The systematic recording of data in qualitative observation distinguishes it from other types of observation such as a tourist recording with a camcorder or a nosey neighbour peering over the fence. Even with video and sound recording it is impossible to “get everything,” but as far as possible the researcher aims to record exactly what happened, including his or her own feelings and responses to the situations witnessed. The subjective nature of this type of research contrasts with the objective stance aspired to in the experimental method, but in fact it is a crucial component of the process of analysing qualitative observational data. The researcher usually keeps a field diary or record of the research process to detail events, personal reactions to events, and changes in his or her views over time. Frequently this is the basis of tentative hypotheses or the evolution of systems of classification. In developing classifications or hypotheses it is particularly important to detail any contradictory or negative cases—the unusual, out of the ordinary things which often reveal most about the setting or situation. Tentative classifications and the search for negative cases during the data collection are important facets of the analytic technique used in observational research.


    The fieldnotes gathered during observational research are likely to be detailed, highly descriptive accounts and are therefore cumbersome. As descriptions alone they cannot provide explanations. The researcher's task is to sift and decode the data to make sense of the situation, events, and interactions observed. Often this analytical process starts during the data collection phase, a quite different model of the research process to that found in quantitative research, where data collection is completed before any analysis begins (box 2).

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    Just as the data are systematically recorded, so they are also systematically analysed. Various ways of dealing with observational data have been described, including “analytic induction” and “constant comparison.”14 Stripped of their theoretical trappings, these methods are all variants of content analysis and involve an iterative process of developing categories from the transcripts or fieldnotes, testing them against hypotheses, and refining them. This analytical process is described in detail by Bloor, based on the observational study of ear, nose, and throat clinics described earlier (box 3).15

    Box 3 AnalysisStages in the analysis of field notes in a qualitative study of ear, nose, and throat surgeons' disposal decisions for children referred for possible tonsillectomy and adenoidectomy (T&A)11

    1. Provisional classification—For each surgeon all cases categorised according to the disposal category used (for example, T&A or tonsillectomy alone)

    2. Identification of provisional case features—Common features of cases in each disposal category identified (for example, most T&A cases found to have three main clinical signs present)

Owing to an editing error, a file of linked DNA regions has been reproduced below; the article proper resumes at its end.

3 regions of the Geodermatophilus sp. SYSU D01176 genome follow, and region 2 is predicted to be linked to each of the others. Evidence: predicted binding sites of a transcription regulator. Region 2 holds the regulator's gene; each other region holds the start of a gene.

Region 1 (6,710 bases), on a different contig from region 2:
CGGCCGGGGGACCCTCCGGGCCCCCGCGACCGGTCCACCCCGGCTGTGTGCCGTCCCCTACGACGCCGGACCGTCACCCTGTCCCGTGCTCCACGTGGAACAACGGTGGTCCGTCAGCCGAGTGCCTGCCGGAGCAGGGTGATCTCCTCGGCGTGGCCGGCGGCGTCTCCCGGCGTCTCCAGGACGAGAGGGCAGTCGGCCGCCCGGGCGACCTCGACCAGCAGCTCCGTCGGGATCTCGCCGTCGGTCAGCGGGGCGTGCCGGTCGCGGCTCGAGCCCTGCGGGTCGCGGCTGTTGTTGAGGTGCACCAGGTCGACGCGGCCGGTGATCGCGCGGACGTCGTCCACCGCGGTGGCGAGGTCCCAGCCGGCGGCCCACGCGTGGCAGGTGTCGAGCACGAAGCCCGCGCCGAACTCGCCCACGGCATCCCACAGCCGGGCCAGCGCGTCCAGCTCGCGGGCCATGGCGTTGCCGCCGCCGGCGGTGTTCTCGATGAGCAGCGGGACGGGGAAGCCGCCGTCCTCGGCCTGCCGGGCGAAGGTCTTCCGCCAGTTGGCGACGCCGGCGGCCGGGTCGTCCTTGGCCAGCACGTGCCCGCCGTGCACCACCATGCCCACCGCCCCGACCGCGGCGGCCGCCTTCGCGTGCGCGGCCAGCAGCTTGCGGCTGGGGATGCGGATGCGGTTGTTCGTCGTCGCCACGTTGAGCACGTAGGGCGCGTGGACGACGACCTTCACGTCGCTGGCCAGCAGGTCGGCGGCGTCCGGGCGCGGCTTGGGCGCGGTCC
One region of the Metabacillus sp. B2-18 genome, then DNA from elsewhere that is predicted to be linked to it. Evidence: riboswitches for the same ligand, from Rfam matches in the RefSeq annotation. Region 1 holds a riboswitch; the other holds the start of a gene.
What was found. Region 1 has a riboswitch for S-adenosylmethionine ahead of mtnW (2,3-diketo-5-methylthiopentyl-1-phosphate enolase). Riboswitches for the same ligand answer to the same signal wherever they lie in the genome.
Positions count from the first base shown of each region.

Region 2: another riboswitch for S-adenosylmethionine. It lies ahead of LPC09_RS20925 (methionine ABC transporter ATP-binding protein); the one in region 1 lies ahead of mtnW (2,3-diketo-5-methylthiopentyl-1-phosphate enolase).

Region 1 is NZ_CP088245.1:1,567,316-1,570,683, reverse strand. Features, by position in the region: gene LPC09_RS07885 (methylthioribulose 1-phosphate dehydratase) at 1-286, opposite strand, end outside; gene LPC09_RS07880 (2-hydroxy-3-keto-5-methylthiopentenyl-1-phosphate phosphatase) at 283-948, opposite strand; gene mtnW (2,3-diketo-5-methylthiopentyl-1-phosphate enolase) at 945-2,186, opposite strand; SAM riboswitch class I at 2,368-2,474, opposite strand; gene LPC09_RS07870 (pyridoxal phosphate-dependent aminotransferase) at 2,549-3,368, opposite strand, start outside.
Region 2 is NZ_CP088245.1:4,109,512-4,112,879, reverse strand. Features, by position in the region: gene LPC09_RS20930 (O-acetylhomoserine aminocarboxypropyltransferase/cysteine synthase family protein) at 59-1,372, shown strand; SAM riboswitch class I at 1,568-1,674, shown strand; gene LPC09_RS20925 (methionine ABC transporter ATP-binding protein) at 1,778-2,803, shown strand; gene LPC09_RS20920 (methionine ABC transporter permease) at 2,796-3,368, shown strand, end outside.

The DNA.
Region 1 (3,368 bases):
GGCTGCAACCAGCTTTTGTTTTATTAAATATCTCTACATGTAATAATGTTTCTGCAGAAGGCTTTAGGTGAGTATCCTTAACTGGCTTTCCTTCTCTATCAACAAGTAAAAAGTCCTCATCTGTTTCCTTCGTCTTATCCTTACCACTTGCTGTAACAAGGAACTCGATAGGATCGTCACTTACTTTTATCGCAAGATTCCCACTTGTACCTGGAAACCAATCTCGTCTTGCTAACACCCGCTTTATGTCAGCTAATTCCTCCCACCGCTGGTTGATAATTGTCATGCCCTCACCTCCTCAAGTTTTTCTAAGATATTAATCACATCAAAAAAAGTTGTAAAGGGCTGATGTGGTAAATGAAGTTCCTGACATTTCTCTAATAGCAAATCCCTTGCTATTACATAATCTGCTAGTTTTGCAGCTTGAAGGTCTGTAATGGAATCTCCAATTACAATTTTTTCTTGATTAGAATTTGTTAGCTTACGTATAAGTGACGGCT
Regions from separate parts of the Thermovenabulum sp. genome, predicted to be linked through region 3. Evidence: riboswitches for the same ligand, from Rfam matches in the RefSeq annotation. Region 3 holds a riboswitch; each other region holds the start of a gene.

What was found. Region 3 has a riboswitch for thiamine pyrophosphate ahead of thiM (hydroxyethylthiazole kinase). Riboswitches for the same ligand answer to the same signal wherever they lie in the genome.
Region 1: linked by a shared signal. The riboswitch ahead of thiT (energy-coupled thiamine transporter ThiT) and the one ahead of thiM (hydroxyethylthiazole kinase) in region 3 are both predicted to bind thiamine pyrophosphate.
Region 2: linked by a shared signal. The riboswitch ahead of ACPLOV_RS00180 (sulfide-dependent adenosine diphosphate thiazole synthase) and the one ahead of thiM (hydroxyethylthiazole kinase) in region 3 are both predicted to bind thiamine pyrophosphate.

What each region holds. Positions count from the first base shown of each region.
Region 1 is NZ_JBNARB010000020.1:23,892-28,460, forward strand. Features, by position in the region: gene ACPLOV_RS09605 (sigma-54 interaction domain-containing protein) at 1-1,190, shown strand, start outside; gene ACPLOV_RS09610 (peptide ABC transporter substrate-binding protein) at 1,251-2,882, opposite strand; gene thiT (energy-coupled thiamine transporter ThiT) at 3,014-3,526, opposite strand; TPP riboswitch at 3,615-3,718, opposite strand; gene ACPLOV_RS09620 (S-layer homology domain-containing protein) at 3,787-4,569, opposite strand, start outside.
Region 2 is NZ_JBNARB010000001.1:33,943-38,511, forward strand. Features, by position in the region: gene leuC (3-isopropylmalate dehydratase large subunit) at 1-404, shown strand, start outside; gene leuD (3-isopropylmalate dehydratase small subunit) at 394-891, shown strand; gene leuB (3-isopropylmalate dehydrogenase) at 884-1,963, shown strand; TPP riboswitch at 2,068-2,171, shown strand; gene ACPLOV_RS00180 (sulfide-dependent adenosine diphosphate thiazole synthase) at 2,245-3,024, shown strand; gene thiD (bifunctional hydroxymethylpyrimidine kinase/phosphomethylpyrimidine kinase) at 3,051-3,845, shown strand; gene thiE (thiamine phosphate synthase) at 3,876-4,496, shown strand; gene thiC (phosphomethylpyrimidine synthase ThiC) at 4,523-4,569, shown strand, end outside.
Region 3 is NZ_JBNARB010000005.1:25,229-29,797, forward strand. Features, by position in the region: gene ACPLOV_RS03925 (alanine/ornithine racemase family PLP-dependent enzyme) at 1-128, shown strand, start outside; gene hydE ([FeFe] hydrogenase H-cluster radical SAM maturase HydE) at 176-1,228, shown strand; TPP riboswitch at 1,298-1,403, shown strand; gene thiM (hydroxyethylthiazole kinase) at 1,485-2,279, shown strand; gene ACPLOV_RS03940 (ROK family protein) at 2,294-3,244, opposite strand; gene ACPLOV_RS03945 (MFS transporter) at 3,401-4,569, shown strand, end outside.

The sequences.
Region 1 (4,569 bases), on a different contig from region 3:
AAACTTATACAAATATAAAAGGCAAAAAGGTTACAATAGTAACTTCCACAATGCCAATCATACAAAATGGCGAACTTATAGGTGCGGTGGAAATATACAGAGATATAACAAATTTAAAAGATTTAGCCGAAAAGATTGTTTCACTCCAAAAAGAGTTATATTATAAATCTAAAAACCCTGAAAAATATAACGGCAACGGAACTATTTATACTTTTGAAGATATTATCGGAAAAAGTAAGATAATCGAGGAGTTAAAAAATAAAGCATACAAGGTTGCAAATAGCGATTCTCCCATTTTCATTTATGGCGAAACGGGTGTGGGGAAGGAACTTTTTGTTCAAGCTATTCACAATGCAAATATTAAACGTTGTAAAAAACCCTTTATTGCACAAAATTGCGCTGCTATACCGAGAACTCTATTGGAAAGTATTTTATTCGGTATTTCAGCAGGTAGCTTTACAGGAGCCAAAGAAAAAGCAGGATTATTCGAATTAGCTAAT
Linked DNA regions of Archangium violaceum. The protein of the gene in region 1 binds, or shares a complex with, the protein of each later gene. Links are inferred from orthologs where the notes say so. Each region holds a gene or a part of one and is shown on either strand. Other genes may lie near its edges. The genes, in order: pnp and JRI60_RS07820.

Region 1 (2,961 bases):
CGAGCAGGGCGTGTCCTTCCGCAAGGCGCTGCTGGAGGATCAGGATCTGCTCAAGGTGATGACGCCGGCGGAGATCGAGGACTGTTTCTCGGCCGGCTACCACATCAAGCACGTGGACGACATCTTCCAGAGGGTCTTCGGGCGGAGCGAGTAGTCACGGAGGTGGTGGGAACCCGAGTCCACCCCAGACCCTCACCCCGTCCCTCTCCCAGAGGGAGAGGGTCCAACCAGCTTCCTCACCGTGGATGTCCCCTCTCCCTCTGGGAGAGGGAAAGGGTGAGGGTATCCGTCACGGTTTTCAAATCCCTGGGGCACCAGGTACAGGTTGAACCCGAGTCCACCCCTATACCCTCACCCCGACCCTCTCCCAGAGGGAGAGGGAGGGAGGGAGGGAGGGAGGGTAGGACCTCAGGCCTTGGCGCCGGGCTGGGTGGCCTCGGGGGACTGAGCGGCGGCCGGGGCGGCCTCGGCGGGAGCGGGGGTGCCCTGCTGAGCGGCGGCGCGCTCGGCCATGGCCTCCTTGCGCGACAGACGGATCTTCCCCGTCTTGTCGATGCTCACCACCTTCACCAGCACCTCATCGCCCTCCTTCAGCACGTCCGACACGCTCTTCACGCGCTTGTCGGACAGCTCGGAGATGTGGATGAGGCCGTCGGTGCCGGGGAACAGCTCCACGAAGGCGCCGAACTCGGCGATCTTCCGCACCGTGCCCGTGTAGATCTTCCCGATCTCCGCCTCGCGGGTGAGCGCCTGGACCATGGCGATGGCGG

3. Scrutiny of deviant cases—Include in (2) or modify

    4. to accommodate deviant cases (for example, T&A performed when only two of three signs present)

    5. Identification of shared case features—Features common to other disposal categories (history of several episodes of tonsillitis, for example)

    6. Derivation of surgeons' decision rules—From the common case features (for example, case history more important than physical examination)

    7. Derivation of surgeons' search procedures (for each decision rule)—The particular clinical signs looked for by each surgeon

    Repeat (2) to (6) for each disposal category

    As with quantitative work, it is important that evidence from the data is presented to support the conclusions reached. This can take the form of examples of specific cases, descriptions of events, or quotations. The validity of observational accounts relies on the truthful and systematic representation of the research; in many ways it is honesty which separates the observational account from a novel. Hughes says that observational studies should communicate the culture and rules of the setting well enough to allow another researcher to learn them and “pass” as a member of the group.16 This is not an easy task, and observational research is therefore particularly demanding of the individual researcher.

    This brief review has indicated how observational methods can be used to “reach the parts that other methods cannot.” Done well, there is no reason why observation should not be as systematic, rigorous, or valid as other research styles and deserve its place in the health researcher's methodological tool box.

    Further reading

    Fielding N. Researching social life. London: Sage, 1993.